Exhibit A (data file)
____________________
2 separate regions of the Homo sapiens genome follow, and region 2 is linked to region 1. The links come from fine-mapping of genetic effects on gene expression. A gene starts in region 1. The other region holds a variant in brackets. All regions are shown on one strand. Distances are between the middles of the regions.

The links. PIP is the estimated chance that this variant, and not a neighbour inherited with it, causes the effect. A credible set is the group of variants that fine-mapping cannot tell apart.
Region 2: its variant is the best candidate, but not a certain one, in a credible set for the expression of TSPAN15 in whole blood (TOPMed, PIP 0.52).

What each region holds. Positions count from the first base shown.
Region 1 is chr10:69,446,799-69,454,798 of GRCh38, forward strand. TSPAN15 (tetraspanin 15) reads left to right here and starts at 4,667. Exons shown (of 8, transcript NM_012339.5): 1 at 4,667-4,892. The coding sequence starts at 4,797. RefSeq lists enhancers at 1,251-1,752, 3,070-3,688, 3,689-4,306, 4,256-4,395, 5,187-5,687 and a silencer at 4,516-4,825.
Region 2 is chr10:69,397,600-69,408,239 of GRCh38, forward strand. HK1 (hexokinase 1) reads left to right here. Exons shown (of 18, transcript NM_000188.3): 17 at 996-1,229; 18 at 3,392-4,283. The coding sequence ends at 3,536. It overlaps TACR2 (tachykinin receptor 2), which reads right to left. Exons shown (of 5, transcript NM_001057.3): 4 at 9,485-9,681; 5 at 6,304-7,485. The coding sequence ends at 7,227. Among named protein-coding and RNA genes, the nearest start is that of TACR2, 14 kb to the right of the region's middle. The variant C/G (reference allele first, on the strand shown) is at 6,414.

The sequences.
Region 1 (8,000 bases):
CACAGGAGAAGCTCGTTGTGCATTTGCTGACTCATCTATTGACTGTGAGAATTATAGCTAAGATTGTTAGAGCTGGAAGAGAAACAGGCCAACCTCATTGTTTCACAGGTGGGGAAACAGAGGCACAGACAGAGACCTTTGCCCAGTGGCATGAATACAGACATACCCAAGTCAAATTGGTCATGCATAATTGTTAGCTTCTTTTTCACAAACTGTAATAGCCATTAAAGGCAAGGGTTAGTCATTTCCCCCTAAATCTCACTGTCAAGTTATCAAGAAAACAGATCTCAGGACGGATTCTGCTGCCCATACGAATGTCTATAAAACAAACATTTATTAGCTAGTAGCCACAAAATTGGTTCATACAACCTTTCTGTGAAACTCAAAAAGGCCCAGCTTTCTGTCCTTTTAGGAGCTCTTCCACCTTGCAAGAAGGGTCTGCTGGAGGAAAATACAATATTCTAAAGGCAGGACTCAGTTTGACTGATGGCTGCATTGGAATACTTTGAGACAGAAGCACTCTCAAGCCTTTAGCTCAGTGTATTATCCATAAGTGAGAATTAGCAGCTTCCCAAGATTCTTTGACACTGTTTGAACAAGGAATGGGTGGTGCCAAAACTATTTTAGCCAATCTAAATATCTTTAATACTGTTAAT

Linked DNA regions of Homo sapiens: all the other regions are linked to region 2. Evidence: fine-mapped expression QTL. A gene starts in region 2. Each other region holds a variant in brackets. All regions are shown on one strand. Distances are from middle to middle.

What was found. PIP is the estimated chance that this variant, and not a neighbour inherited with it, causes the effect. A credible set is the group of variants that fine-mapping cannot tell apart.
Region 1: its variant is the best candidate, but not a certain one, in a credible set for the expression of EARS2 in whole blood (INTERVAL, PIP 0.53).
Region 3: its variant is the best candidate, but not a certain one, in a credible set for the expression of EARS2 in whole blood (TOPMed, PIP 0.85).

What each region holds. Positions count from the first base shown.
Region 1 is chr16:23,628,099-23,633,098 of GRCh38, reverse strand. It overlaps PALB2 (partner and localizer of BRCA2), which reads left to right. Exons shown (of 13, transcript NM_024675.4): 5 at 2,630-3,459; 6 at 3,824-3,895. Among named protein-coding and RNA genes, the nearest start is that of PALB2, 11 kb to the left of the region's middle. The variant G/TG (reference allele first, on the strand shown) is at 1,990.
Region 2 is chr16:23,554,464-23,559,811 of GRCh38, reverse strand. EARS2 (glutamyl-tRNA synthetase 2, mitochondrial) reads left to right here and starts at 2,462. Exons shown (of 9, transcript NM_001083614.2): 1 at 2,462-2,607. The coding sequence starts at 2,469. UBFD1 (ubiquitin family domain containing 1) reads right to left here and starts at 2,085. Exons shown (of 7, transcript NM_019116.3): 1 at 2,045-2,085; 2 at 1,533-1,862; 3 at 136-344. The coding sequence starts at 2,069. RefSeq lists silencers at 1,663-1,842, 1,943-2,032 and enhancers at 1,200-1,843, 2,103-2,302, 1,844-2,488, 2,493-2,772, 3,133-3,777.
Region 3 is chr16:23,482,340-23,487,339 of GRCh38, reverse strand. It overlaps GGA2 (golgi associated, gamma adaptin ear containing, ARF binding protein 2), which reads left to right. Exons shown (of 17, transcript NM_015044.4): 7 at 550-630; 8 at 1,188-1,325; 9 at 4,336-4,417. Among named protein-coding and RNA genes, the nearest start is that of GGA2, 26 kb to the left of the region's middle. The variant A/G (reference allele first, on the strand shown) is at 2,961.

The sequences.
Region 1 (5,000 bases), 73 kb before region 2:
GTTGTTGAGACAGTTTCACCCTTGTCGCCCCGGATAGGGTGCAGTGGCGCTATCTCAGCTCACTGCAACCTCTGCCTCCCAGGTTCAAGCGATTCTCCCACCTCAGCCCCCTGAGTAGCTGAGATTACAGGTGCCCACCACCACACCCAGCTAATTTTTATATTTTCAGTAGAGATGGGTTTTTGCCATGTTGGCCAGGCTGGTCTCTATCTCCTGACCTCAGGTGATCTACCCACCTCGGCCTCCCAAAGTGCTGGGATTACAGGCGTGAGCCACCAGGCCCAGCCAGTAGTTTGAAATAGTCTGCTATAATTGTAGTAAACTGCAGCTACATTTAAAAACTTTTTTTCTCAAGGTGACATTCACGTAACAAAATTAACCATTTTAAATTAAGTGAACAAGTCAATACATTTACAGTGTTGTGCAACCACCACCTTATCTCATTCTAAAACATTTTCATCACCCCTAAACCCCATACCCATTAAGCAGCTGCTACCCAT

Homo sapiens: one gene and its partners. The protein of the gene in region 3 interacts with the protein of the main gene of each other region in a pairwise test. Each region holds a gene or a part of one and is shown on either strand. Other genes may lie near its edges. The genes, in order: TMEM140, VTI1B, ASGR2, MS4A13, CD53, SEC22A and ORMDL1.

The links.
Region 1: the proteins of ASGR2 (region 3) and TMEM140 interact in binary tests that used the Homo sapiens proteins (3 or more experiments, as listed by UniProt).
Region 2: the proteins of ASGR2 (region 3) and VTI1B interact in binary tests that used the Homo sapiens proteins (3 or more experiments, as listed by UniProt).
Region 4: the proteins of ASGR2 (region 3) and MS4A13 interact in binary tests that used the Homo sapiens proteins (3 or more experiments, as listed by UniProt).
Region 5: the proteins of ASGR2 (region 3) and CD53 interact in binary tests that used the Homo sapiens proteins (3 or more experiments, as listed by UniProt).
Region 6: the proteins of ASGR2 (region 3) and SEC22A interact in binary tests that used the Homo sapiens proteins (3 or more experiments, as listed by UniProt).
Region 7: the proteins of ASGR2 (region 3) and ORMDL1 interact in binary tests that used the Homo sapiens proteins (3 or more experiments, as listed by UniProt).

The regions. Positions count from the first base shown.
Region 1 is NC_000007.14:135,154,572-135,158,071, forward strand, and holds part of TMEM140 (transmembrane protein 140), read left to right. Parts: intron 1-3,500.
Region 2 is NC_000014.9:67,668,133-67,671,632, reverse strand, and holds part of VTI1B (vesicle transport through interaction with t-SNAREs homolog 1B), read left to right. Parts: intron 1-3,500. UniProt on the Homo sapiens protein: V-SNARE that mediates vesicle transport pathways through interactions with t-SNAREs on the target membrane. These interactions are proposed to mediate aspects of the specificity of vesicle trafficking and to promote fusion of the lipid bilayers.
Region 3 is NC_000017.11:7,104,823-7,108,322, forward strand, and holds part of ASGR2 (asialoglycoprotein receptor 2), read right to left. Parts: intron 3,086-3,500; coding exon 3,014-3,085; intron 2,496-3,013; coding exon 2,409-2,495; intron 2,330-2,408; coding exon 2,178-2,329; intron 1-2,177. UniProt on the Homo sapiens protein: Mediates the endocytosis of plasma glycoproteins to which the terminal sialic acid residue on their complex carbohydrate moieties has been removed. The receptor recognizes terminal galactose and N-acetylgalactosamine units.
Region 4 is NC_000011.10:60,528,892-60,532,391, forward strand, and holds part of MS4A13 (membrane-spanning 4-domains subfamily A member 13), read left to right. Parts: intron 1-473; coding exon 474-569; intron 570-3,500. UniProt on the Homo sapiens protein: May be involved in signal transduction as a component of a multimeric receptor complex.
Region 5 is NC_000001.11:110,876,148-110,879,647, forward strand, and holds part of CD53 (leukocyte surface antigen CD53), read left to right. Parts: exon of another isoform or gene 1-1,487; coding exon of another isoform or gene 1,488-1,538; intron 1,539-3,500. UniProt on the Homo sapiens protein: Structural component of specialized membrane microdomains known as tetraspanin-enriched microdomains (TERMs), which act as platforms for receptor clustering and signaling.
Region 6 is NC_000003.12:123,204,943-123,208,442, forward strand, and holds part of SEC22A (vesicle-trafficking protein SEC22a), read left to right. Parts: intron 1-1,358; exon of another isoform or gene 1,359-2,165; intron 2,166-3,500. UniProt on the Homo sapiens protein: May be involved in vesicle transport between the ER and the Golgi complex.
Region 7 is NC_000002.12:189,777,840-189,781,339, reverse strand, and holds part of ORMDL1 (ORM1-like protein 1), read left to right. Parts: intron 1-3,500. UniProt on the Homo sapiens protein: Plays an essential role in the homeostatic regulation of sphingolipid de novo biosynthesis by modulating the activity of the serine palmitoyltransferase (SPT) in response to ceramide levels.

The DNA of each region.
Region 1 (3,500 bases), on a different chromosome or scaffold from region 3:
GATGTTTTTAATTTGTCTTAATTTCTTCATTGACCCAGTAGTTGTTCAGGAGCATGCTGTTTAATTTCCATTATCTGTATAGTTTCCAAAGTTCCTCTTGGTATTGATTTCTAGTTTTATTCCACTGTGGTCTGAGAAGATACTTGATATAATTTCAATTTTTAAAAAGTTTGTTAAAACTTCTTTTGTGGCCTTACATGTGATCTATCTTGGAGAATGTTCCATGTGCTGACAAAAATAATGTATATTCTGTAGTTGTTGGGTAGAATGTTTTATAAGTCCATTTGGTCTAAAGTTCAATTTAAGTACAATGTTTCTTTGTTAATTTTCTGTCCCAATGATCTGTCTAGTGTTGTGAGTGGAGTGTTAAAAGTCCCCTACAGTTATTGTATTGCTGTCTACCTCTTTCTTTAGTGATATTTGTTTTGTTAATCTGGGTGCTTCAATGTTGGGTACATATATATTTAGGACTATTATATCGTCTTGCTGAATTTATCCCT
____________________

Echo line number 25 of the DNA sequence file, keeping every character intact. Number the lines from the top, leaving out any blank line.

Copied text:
Region 4: the proteins of ASGR2 (region 3) and MS4A13 interact in binary tests that used the Homo sapiens proteins (3 or more experiments, as listed by UniProt).